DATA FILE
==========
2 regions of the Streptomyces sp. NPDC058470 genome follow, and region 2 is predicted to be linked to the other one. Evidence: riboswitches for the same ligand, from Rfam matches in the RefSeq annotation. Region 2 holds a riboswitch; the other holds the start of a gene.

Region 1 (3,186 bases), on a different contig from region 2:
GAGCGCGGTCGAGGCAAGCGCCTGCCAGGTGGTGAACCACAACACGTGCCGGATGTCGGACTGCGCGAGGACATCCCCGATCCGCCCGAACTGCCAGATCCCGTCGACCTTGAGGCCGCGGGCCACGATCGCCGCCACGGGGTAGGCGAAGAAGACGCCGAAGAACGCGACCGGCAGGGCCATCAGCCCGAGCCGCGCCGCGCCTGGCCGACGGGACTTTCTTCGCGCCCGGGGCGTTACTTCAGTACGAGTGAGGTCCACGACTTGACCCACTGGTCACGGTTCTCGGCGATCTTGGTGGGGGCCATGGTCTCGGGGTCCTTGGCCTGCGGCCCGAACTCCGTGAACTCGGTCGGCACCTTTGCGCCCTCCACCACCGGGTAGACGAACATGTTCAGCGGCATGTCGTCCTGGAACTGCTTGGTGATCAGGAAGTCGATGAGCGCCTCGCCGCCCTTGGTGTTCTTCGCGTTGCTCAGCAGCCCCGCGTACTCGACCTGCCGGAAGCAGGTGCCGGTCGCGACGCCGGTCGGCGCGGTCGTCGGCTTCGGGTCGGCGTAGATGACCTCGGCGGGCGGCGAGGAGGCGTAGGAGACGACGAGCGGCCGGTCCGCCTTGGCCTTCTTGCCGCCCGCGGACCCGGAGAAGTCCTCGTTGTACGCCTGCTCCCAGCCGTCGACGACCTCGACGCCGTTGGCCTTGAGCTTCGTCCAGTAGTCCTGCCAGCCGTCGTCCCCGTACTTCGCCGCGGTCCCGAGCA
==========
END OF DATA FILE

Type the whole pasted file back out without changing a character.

2 regions of the Streptomyces sp. NPDC058470 genome follow, and region 2 is predicted to be linked to the other one. Evidence: riboswitches for the same ligand, from Rfam matches in the RefSeq annotation. Region 2 holds a riboswitch; the other holds the start of a gene.

Region 1 (3,186 bases), on a different contig from region 2:
GAGCGCGGTCGAGGCAAGCGCCTGCCAGGTGGTGAACCACAACACGTGCCGGATGTCGGACTGCGCGAGGACATCCCCGATCCGCCCGAACTGCCAGATCCCGTCGACCTTGAGGCCGCGGGCCACGATCGCCGCCACGGGGTAGGCGAAGAAGACGCCGAAGAACGCGACCGGCAGGGCCATCAGCCCGAGCCGCGCCGCGCCTGGCCGACGGGACTTTCTTCGCGCCCGGGGCGTTACTTCAGTACGAGTGAGGTCCACGACTTGACCCACTGGTCACGGTTCTCGGCGATCTTGGTGGGGGCCATGGTCTCGGGGTCCTTGGCCTGCGGCCCGAACTCCGTGAACTCGGTCGGCACCTTTGCGCCCTCCACCACCGGGTAGACGAACATGTTCAGCGGCATGTCGTCCTGGAACTGCTTGGTGATCAGGAAGTCGATGAGCGCCTCGCCGCCCTTGGTGTTCTTCGCGTTGCTCAGCAGCCCCGCGTACTCGACCTGCCGGAAGCAGGTGCCGGTCGCGACGCCGGTCGGCGCGGTCGTCGGCTTCGGGTCGGCGTAGATGACCTCGGCGGGCGGCGAGGAGGCGTAGGAGACGACGAGCGGCCGGTCCGCCTTGGCCTTCTTGCCGCCCGCGGACCCGGAGAAGTCCTCGTTGTACGCCTGCTCCCAGCCGTCGACGACCTCGACGCCGTTGGCCTTGAGCTTCGTCCAGTAGTCCTGCCAGCCGTCGTCCCCGTACTTCGCCGCGGTCCCGAGCA